Two trays of urine samples processed, Cricket logged the results and sent them off. Terrance had by now run out of excitement about the aliens, but Kim took over and spouted her usual conspiracy theories about how this group was a Trojan horse of all delegations, and that they would do an inside job of messing with Meeus’ medical infrastructure, and how aliens wanted nothing more than to replace humans, and those who fraternized with aliens would be the first to perish. And so on and so forth. 
  Cricket took off her gloves and reached for a snack. 
  The door opened with a bang, and Yanet appeared, her hair askew. 
  Cricket’s hand retracted. She’d never seen Dr. Ragberg’s nurse assistant with her hair out of order.
  Yanet’s wide - and slightly wild at the moment - eyes swept over the lab, landing square on Cricket.
  “Emma,” she said breathlessly. “Dr. Ragberg needs you quick. Come.” She motioned for Cricket to follow but abruptly stopped and frowned. “Take this off.”
  Cricket looked down. “My scrubs?”
  “Yes, the scrubs. What are you wearing today?” Yanet actually reached for the fasteners and opened up Cricket’s scrub top to reveal a plain beige sweater underneath. Cricket was so shocked by Yanet’s actions that she could only stand there and gape at her from behind her face shield. 
  Yanet’s perfect bioengineered face briefly registered disappointment, but she waved her hand dismissively. “Nothing can be done about it now. Come.”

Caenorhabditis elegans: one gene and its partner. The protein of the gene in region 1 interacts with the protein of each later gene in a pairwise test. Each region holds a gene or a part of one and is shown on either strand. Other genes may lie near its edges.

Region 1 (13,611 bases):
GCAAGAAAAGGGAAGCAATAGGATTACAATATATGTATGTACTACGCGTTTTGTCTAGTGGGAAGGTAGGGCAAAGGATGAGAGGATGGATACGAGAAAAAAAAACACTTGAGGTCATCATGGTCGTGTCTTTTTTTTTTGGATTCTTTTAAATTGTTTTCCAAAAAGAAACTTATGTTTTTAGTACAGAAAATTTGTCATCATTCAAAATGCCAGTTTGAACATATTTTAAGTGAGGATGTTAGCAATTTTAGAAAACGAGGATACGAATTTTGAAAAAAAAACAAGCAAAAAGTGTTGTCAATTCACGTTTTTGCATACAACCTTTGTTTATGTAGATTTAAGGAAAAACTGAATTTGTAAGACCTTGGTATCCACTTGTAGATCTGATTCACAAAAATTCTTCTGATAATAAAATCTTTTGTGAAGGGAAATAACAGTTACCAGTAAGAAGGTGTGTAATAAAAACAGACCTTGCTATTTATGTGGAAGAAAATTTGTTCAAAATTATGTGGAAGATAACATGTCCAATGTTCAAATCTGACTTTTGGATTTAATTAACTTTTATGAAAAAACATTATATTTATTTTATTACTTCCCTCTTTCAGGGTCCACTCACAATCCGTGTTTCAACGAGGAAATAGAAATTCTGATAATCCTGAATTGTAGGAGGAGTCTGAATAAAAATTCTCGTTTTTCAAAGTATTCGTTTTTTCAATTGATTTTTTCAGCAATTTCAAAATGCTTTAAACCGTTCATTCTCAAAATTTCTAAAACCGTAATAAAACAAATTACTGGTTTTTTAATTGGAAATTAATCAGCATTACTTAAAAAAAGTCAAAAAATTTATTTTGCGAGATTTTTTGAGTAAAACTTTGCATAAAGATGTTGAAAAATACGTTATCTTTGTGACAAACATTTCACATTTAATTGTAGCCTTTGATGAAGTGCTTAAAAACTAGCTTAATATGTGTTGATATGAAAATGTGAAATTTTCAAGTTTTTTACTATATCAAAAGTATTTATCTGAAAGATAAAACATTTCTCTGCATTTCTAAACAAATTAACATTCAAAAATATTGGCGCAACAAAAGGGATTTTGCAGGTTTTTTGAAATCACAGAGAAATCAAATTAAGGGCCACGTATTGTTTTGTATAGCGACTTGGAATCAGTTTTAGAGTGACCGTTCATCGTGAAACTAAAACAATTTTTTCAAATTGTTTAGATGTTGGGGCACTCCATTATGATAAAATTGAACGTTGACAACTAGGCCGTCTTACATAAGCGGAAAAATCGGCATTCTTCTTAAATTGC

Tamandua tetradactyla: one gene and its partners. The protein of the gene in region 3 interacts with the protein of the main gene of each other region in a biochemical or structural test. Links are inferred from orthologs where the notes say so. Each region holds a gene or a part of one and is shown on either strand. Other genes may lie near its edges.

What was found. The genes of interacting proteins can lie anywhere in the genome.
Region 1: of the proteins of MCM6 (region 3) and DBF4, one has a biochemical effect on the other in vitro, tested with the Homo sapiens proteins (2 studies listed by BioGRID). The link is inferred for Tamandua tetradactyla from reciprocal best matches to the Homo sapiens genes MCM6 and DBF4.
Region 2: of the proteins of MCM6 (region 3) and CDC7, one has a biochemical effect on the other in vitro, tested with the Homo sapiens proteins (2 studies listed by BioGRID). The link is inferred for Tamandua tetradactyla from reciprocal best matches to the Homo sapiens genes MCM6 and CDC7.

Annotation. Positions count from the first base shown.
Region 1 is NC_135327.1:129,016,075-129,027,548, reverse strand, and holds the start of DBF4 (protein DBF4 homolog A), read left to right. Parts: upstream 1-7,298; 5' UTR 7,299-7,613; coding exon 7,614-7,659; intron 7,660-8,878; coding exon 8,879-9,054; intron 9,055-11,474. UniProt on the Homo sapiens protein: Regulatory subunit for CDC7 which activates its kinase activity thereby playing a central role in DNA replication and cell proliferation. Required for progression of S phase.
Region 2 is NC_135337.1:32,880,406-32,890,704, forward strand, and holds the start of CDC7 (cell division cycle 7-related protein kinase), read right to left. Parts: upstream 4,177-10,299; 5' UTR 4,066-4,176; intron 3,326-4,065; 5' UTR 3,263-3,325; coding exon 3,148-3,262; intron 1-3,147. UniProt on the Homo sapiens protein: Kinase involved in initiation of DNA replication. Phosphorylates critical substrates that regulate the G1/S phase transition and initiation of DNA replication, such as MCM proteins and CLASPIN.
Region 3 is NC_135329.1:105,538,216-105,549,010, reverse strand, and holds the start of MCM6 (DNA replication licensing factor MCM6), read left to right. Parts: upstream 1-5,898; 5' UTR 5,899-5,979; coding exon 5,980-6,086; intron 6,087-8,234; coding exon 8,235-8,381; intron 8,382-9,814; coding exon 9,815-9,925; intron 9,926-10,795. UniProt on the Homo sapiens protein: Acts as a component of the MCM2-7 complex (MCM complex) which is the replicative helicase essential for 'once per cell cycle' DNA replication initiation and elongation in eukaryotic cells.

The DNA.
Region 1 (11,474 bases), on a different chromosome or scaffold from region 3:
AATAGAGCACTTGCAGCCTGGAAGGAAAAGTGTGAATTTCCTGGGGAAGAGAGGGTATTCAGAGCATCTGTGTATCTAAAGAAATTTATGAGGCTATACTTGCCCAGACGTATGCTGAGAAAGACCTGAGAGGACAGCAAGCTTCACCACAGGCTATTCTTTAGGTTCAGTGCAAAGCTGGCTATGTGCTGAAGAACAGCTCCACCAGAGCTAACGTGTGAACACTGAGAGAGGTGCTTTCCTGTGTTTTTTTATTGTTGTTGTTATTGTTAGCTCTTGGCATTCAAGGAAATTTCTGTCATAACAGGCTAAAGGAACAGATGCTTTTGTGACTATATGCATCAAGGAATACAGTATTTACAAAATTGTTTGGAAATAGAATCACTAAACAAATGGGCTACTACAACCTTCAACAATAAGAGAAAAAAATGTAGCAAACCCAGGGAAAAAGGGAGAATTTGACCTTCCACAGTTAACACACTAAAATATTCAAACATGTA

Divested of her protective gear, Cricket followed Yanet down a familiar route, up the elevator and through the hospital corridors to Dr. Ragberg’s office. 
  It was unoccupied.
  “Wait here.” Before she left, Yanet found her reflection in a glass cabinet door and smoothed her hair.
  Cricket lowered into a patient chair that she’d long come to caustically call her own. Dr. Ragberg still saw her once a month to monitor her condition, but it was more a precaution now. She’d come a long way since six years ago when she would sit in this chair almost every day, gasping and wheezing. Back then, every night she felt like drowning, and despite his unshakable optimism, the look in Dr. Ragberg’s eyes had been… uncertain.
  She didn’t have to wait long.
  “Emma! Thank you.” He walked in, young but appearing older with his conservatively styled clothes and an old-fashioned haircut. Cricket suspected it was intentional on his part.
  “Of course, Dr. Ragberg. What happened?”